Welcome to my blog which focuses on my life in Taiwan.
(Photo: Cheng Ching Lake (澄清湖), Kaohsiung)
Friday, August 8, 2008
The Olympic Games Start
Our new 37-inch flatscreen TV bought just in time to watch the Olympics
After being without a TV set since we moved to Kaohsiung at the end of January, we finally bought one (we had to sell a house to be able to afford it), just in time for the opening ceremony of the Olympic Games. I am so unaccustomed to TV now that I forget we even have it and if I watch for more than ten minutes I seem to feel dizzy. It is a bit like my swimming was after an 8-month layoff earlier this year.
I understand that the local Taiwanese TV stations will together be broadcasting various different events. At least it's all in Chinese and so there won't be any need for translation. Fortunately, I won't be needing to get up at 3 a.m. to watch something. The opening ceremony was very interesting to me. How that country has changed since I first started studying China seriously in the mid-1970s. It was interesting that they picked as one of their themes "All men are brothers" (四海之內皆兄弟也). This quotation from the Analects of Confucius was something I studied when in language school in Taiwan in the early 1980s. I certainly would not have got to study that had I studied on the mainland.
The Olympics are so vast with so many nations represented and so many different sports. It hopefully makes us think about how our own training fits into the grand scheme of things. At least triathlon involves events in water and on land, and pretty good all-round body training, and it is also something we can do as we get older. However, we should not let ourselves get sucked into just one event or a particular format for an event. Enjoyment should be the overriding consideration, and not just because the rest of the triathlon community only do certain events or because we may think that the best races cost the most.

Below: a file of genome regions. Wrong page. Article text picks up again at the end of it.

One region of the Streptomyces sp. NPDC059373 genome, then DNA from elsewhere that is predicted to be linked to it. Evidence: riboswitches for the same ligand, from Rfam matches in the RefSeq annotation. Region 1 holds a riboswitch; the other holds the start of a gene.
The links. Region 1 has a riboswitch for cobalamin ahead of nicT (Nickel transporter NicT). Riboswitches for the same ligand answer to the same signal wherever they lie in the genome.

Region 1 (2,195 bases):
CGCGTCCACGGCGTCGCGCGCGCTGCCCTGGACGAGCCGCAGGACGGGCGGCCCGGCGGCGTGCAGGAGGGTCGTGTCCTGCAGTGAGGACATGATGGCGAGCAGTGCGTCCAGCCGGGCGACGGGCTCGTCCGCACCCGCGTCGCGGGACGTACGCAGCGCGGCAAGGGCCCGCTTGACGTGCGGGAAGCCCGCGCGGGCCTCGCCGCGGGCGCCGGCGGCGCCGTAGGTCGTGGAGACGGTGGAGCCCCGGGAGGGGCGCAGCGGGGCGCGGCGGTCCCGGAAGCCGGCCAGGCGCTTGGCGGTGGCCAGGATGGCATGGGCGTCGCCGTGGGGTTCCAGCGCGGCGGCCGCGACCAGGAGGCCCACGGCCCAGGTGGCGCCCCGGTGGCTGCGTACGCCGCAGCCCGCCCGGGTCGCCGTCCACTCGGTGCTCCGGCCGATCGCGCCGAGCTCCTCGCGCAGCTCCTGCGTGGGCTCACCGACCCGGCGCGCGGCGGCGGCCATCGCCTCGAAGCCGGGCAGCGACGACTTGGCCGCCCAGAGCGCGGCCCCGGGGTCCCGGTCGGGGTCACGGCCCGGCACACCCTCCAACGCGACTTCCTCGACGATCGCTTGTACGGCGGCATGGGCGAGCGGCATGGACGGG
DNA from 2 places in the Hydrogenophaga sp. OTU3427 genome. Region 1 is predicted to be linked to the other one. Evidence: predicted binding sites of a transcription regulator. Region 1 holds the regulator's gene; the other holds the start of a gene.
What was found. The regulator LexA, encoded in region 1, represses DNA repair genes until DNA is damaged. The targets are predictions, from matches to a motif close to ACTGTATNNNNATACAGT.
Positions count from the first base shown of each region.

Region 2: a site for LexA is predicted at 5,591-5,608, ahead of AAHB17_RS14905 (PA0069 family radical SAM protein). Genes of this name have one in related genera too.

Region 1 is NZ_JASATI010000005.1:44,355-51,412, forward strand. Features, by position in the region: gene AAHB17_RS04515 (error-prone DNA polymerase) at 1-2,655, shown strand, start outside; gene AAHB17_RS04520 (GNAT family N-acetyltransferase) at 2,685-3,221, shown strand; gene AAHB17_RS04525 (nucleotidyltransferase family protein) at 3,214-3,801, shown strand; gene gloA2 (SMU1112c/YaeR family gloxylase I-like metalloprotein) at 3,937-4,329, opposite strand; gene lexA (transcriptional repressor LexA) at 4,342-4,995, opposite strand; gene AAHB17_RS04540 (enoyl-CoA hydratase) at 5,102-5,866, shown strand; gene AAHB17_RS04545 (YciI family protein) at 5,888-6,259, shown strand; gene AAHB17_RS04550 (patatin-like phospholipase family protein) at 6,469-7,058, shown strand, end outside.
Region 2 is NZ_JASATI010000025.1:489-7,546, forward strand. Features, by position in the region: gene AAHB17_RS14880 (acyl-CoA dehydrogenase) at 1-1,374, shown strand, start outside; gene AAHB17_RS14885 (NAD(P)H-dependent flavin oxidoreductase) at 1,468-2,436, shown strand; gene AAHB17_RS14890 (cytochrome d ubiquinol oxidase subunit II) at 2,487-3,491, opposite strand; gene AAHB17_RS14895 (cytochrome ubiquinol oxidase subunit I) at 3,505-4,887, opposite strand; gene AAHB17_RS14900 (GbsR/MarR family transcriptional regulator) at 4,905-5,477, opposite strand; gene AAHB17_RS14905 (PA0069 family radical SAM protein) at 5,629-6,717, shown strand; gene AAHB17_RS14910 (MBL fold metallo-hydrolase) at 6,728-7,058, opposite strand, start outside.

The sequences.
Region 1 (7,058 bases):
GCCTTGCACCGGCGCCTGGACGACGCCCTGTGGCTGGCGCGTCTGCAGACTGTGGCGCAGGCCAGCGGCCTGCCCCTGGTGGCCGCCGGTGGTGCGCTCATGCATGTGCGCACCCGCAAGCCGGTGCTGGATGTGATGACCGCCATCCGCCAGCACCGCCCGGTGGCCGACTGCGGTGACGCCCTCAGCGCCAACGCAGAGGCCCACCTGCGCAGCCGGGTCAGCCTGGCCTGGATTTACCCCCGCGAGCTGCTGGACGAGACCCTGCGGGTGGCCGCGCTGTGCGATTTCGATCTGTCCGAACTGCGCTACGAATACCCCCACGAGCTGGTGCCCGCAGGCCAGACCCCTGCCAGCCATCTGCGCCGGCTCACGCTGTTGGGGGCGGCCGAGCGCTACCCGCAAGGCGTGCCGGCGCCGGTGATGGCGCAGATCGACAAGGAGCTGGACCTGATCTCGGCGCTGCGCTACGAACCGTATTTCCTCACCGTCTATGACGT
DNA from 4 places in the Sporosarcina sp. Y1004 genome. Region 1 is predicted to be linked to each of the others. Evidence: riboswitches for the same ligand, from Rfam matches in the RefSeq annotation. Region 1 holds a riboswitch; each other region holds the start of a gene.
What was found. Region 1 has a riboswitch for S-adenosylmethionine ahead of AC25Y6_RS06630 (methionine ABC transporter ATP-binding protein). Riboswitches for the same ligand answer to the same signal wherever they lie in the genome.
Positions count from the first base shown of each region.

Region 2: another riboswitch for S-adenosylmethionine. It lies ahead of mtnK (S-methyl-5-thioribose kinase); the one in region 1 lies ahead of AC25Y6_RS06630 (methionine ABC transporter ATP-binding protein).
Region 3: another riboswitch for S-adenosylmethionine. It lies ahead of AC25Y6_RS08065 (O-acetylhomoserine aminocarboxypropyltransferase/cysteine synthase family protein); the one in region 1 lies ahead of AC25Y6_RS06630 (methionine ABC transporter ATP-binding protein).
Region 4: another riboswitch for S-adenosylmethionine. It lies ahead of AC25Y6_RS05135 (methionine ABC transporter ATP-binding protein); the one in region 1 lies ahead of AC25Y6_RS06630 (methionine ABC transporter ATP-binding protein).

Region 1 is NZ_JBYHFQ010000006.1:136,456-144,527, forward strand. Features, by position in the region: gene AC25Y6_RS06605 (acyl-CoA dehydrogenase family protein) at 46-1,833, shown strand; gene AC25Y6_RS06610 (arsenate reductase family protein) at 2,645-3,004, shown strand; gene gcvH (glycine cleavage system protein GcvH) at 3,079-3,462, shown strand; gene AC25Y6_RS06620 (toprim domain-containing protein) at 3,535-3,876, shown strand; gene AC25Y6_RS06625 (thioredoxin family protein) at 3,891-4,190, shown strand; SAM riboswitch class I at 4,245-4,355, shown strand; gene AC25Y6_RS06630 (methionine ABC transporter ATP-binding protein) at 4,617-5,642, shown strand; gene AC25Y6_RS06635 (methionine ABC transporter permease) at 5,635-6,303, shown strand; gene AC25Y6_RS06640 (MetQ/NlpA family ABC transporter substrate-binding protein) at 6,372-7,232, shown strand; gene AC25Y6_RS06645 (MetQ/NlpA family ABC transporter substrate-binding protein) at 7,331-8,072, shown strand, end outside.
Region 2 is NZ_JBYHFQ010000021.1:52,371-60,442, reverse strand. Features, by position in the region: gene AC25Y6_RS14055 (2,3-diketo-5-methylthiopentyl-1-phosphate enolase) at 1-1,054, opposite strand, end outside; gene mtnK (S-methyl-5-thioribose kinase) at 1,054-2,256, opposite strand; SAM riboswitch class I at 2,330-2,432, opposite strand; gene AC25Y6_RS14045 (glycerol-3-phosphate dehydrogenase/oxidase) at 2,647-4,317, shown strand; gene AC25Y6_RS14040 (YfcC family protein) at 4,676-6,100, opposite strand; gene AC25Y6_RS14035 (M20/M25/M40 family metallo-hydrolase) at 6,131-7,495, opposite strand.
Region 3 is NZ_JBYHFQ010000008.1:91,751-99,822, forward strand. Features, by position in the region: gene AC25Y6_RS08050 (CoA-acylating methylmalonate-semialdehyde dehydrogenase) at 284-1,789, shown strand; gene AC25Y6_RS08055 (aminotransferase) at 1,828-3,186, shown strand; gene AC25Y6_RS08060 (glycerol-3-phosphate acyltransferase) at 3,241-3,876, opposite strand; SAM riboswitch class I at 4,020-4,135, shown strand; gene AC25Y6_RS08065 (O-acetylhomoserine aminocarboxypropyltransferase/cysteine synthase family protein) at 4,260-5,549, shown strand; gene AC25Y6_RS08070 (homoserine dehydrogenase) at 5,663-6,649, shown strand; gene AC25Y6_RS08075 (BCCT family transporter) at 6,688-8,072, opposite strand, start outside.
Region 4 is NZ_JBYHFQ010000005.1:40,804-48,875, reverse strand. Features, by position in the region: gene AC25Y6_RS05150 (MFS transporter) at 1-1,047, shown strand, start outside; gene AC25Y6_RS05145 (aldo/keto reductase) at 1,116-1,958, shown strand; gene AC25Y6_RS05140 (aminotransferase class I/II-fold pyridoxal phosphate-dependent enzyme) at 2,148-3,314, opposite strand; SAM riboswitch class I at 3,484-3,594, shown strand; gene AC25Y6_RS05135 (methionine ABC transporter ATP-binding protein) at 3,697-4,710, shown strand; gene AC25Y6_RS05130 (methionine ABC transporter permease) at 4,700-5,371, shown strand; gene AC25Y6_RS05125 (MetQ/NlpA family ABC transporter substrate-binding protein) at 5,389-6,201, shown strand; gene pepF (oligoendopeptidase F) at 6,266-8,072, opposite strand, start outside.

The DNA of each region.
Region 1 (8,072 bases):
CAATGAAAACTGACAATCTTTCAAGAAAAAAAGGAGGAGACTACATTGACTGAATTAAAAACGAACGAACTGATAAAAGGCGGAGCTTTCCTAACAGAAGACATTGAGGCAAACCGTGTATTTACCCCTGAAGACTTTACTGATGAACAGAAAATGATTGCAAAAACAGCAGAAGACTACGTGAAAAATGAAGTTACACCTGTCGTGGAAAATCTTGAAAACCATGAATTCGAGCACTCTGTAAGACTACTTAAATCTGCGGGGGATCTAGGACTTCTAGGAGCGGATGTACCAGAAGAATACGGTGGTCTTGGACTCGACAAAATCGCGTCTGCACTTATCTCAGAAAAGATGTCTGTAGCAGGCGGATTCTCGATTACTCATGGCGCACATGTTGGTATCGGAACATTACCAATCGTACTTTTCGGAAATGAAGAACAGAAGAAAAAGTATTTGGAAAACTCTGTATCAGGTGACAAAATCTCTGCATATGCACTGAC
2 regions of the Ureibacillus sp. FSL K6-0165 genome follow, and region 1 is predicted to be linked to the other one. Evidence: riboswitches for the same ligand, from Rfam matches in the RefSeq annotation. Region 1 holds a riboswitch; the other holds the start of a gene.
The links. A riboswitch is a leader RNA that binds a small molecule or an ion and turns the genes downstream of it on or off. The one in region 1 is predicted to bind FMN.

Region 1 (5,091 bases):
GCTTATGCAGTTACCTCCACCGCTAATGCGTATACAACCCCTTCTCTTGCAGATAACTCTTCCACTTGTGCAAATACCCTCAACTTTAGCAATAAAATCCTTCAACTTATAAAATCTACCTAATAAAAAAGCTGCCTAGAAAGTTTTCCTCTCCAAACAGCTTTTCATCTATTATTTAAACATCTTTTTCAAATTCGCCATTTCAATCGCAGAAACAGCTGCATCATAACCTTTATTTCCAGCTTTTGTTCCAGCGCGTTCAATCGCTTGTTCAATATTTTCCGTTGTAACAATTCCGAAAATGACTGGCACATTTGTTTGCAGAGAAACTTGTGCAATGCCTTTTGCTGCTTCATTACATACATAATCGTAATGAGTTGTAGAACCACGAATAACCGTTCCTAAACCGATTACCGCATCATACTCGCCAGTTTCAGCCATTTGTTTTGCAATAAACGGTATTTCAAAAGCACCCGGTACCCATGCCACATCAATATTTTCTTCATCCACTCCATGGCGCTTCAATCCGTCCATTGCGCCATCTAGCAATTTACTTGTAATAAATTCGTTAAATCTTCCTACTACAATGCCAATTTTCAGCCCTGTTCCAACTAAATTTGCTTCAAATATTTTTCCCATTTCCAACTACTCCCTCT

To briefly recap on the last two mornings, I swam 4,350 meters on Thursday (yesterday) and 4,250 meters today (Friday) despite a slightly later start. As with other recent workouts, I swam steady for about the first 3,000m, and then took rests between faster 50s and 100s or 150s. Finally, I raced my friend. Yesterday, the plan was to race 100m. I found that I was swimming comfortably, but was not going fast, and towards the end of the 100m, my friend was about two body lengths ahead of me (about 6 seconds roughly). So instead of stopping, I just continued and tried to maintain my steady rhythm. In the end I finished 200m in 3m 05s, knocking 2 seconds off my "record" of less than a week ago. Today I tried to do the same again and went 3m 06s. The improvements, although small, are still coming, so that goal of breaking 3 minutes is looking all the more possible.
For the last several days, my training has been "lighter", in that I have continued with the morning swims, but have not done dry-land exercises at home. It is mainly that I have been trying to get on with my work when not doing something related to our house (which fortunately is not very often, but still consumes a chunk of my time) and I have not had a lot of free time.
I am not sure if I will watch a lot of the Olympics except around meal times. However, I will try to follow specific events (swimming, triathlon, modern pentathlon, etc.) by watching YouTube in the hope that I will be able to get a reasonable amount of work done. Some of my friends will be training for their Ironman events over this period and others will be attempting to swim across the English Channel, so I guess we will all be rather busy.
Anyway, if I watch something that drives me wild (like a particular swimming world record), I will probably try to post it for those who might have missed it. Hope you enjoy the show, whetever you are and whatever you are doing these next few weeks.
I was born and grew up in the south-east of England, and as a child was a keen golfer. During my first year at university as an economics student, I became very drawn to Asian students and their respective countries. This led to further studies in the economics of developing countries and later the study of the Chinese language in Taiwan. In 1985 I married Hsiu-chin, and while we made Taiwan our home, we also lived for several years in Hawaii. It was there that I took up triathlon, completed the Hawaii Ironman in 2004 and took part in many smaller races. While I have gained much experience as a translator of Chinese, over the years I have developed a passion for other East Asian languages and cultures, including, but not limited to, Thai and Japanese, as well as other Chinese dialects. We currently reside in Kaohsiung, Taiwan, where I continue with language learning and triathlon training.